UK MOBILE OPERATOR EE is calling on its rivals to be 'clearer on coverage', or admit that they are not as good as it is.
In an open letter sent to industry rivals O2, Three and Vodafone, EE is asking that firms fess up on where their coverage is lacking and has said it will lead the charge by switching to geographic coverage in January.
Currently, it reports based on population coverage but has admitted this can offer "misleading" figures.
EE's open letter comes after a survey it did found that "confusion' about network coverage has led to "false expectations" about where customers can make calls and use data, particularly in rural areas.
The firm's CEO Marc Allera said: "From streaming music to making video calls, our customers use their smartphones wherever they go and tell us loud and clear that a 4G signal is no longer a 'nice to have' – it's a 'must have'.
"Today, people think they will get mobile coverage absolutely everywhere, because as an industry we’ve talked about coverage with confusing population metrics, and language that sets the wrong expectations. Too often, the customer experience has been very different from the marketing. That has to stop. "
EE is roping Ofcom in to help, it said, to provide consumer advice and to help decide on how to get its rivals to follow its lead.
"We're asking our peers and the mobile industry to get 'Clear on Coverage'. All operators should publish clearer geographic coverage information, and we’re seeking support from Ofcom as the independent source of information on mobile coverage and quality.
"We want to make it easier and clearer for consumers to know where they will and won’t get coverage, and which network is the right one for them."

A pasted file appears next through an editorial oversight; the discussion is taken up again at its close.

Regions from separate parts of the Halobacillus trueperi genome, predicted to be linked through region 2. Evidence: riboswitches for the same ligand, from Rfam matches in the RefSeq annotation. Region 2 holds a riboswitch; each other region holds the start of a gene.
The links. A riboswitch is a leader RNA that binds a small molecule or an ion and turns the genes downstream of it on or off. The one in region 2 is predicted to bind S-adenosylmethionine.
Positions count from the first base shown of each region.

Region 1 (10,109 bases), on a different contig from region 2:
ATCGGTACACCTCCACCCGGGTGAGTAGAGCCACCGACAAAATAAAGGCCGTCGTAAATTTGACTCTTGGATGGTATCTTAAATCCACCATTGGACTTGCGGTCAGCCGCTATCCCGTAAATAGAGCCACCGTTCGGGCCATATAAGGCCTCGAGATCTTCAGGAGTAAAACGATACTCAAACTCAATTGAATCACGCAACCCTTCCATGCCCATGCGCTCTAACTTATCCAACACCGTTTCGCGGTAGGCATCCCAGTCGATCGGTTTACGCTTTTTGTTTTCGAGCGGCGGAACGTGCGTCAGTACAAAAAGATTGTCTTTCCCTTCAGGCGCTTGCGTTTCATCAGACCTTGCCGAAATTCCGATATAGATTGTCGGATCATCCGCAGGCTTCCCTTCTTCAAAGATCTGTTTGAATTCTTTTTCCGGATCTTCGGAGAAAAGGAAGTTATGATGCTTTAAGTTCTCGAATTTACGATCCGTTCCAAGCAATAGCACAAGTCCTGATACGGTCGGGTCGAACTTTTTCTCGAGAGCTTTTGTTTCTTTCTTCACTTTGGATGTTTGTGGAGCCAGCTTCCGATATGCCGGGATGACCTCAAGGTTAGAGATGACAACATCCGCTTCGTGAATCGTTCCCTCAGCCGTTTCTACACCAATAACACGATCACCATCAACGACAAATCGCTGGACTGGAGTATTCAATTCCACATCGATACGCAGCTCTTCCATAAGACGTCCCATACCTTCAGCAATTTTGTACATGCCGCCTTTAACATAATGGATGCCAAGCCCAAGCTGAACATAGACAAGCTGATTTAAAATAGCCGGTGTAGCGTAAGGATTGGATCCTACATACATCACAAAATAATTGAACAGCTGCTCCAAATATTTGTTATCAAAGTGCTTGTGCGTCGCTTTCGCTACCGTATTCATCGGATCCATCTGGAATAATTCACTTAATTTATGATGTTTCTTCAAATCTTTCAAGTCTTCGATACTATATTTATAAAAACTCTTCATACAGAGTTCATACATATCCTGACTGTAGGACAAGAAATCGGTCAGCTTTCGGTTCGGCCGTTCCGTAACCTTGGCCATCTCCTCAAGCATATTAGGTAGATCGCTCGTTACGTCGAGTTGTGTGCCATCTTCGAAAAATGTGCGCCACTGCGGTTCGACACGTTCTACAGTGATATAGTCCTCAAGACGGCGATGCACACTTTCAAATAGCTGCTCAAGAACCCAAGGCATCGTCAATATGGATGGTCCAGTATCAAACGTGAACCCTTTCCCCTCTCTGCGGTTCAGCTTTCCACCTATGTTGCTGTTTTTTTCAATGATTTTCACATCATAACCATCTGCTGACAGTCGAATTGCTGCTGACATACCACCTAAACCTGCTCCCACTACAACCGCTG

Vodafone has been quick to respond to EE's demands and says that it has been calling for clearer coverage reports for the past two years.
"We are glad to see EE has finally agreed there is a need for a common industry approach to network coverage reports, which we have been calling for since 2014," a Vodafone spokesperson said.
"We have invested £2bn in our network since 2014, which is why we now provide great voice and data coverage and offer a number of unique services to rural communities where there is little or no coverage.
"Our confidence in our network is such that we now have a Network Satisfaction Guarantee, which gives new and upgrading customers the freedom to experience our network for up to 30 days before they fully commit. We expect to spend an additional £2 billion over the next three years to build the UK's strongest network."
EE's open letter comes, conveniently, as the company announced that it's switched on its low-frequency 800MHz spectrum at 700 sites across the country. This, EE claims, sees it filling in in 5,000 square kilometres of 4G 'not spots' overnight and improved indoor signal in 500,000 homes.
EE also boasts that it has now hit 99 per cent 4G population coverage (although that figure is misleading, remember) which translates to 75 per cent geographic coverage. It is aiming to increase the latter to 95 per cent by this time next year. µ
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It's some solid trolling from Team Red
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